Abstract: This study provides a national analysis of how the 2014 Affordable Care Act (ACA) Medicaid expansions have affected aggregate prescription drug utilization. Given the prominent role of prescription medications in the management of chronic conditions, as well as the high prevalence of unmet health care needs in the population newly eligible for Medicaid, the use of prescription drugs represents an important measure of the ACA’s policy impact. Prescription drug utilization also provides insights into whether insurance expansions have increased access to physicians, since obtaining these medications requires interaction with a health care provider. We use 2013-2015 data from a large, nationally representative, all-payer pharmacy transactions database to examine effects on overall prescription medication utilization as well as effects within specific drug classes. Using a differences-in-differences (DD) regression framework, we find that within the first 15 months of expansion, Medicaid-paid prescription utilization increased by 19 percent in expansion states relative to states that did not expand; this works out to approximately seven additional prescriptions per year per newly enrolled beneficiary. The greatest increases in Medicaid prescriptions occurred among diabetes medications, which increased by 24 percent. Other classes of medication that experienced relatively large increases include contraceptives (22 percent) and cardiovascular drugs (21 percent), while several classes more consistent with acute conditions such as allergies and infections experienced significantly smaller increases. As a placebo test, we examine Medicare-paid prescriptions and find no evidence of a post-ACA effect. Both expansion and non-expansion states followed statistically similar trends in Medicaid prescription utilization in the pre-policy era, offering support for our DD approach. We did not observe reductions in uninsured or privately insured prescriptions, suggesting that increased utilization under Medicaid did not substitute for other forms of payment. Within expansion states, increases in prescription drug utilization were larger in geographical areas with higher uninsured rates prior to the ACA. Finally, we find some suggestive evidence that increases in prescription drug utilization were greater in areas with larger Hispanic and black populations.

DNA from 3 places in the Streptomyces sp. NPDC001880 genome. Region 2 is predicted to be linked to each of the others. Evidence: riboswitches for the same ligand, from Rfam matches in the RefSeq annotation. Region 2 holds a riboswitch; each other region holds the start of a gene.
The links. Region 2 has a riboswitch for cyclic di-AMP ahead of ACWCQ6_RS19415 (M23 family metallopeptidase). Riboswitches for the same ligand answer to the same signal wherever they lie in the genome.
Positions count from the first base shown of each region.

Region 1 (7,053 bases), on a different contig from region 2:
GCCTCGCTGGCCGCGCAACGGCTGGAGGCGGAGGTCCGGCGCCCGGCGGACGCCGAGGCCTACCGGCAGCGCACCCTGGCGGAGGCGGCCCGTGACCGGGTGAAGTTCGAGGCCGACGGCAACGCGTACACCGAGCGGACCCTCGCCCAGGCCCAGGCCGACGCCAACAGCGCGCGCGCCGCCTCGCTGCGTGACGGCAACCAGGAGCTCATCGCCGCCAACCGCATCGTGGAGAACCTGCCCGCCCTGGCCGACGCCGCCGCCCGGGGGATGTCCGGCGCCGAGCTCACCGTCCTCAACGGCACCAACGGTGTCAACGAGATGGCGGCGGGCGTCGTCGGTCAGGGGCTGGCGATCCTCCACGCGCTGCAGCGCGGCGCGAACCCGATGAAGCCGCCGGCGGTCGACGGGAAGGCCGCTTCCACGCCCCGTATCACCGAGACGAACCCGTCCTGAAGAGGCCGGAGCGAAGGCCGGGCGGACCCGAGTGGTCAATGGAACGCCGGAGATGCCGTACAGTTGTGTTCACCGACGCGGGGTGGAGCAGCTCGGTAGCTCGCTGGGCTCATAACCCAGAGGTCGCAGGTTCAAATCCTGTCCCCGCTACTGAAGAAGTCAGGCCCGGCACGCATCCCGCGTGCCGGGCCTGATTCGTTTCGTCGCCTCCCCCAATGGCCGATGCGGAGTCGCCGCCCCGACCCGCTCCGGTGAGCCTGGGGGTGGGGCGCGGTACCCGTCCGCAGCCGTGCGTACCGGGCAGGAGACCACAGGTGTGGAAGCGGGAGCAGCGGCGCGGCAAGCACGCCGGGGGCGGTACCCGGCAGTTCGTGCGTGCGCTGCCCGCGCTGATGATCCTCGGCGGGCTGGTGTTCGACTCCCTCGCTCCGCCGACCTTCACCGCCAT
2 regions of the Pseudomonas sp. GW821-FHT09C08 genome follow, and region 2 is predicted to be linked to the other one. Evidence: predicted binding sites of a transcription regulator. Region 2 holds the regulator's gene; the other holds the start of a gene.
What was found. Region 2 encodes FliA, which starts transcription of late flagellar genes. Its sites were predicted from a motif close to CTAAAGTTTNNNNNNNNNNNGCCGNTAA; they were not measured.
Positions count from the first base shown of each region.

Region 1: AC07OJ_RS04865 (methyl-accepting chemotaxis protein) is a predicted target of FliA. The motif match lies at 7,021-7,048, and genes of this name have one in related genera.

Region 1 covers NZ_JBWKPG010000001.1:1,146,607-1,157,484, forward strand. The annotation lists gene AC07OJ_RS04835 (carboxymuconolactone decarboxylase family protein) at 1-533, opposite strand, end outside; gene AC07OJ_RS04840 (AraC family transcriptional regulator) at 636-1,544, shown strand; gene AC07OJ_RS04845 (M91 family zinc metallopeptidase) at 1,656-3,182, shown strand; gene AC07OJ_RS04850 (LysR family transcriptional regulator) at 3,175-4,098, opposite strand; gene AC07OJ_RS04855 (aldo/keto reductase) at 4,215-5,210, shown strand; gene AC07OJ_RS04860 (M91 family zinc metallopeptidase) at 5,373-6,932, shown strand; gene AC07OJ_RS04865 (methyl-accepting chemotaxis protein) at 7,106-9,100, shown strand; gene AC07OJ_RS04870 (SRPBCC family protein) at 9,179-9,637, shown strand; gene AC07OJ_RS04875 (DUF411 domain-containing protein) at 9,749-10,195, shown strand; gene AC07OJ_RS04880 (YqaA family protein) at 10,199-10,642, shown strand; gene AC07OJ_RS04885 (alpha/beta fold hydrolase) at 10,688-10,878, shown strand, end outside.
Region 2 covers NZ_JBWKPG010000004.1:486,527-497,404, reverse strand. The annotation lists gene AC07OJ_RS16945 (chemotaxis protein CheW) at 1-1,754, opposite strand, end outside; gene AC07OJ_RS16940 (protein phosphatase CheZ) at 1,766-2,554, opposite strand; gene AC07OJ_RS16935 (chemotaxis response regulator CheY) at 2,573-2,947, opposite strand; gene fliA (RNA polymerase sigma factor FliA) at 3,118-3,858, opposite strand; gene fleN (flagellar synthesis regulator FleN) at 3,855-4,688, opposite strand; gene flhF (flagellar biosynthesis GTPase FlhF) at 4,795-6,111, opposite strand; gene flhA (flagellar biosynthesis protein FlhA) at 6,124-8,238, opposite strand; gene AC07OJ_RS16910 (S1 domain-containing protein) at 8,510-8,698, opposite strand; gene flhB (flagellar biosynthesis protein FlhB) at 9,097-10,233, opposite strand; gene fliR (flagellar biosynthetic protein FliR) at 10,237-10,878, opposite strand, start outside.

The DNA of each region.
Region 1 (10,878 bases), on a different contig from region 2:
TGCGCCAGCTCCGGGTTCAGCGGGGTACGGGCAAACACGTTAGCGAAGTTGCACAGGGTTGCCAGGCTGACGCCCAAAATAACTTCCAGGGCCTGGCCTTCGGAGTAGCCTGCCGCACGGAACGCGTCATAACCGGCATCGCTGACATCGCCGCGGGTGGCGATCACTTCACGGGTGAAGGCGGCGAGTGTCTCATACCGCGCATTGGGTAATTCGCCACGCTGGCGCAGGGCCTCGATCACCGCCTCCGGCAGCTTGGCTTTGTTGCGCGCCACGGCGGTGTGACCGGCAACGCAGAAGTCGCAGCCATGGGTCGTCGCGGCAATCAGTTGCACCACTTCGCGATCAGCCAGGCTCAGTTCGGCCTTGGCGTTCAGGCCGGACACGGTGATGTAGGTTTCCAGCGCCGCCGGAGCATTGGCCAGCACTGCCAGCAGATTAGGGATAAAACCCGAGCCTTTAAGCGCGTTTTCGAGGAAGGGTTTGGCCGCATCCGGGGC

JEL: I1 I13
    Date: 2017–01
  9. By: Deniz Karaoğlan (Bahcesehir University, Department of Economics.); Aysit Tansel (Department of Economics, Middle East Technical University, 06531 Ankara, Turkey, Institute for Study of Labor (IZA), P.O. Box 7240, D-53072 Bonn, Germany, and Economic Research Forum (ERF) Cairo,)
    Abstract: This study investigates the factors that may influence the obesity in Turkey which is a developing country by implementing Quantile Regression (QR) methodology. The control factors that we consider are education, labor market outcomes, household income, age, gender, region and marital status. The analysis is conducted by using the 2008, 2010 and 2012 waves of the Turkish Health Survey (THS) prepared by the Turkish Statistical Institute (TURKSTAT). The obesity indicator in our study is the individual’s Body Mass Index (BMI). QR regression results provide robust evidence that additional years of schooling has negative effect on individual’s BMI and this effect significantly raises across different quantiles of BMI. QR results also indicate that males tend to have higher BMI at lower quantiles of BMI, whereas females have higher BMI at the top quantiles. This implies that females have higher tendency to be obese in Turkey. Our findings also imply that the positive effect of age on individual’s BMI levels raises across the quantiles at a decreasing rate. In addition, the effect of living in urban or rural areas do not significantly differ at the highest quantile distributions of BMI. Our results also reveal that the negative effect of being single on BMI increases gradually in absolute value across the quantiles of BMI implying that single individuals have less tendency to be obese or overweight compared to the married or widowed/divorced individuals. Moreover, the negative effect of being in labor force on individual’s BMI increases across the quantiles of BMI implying that an individual is more likely to be obese if he/she is out of labor force. Finally, the impact of household income on BMI is positive and significant at all quantiles.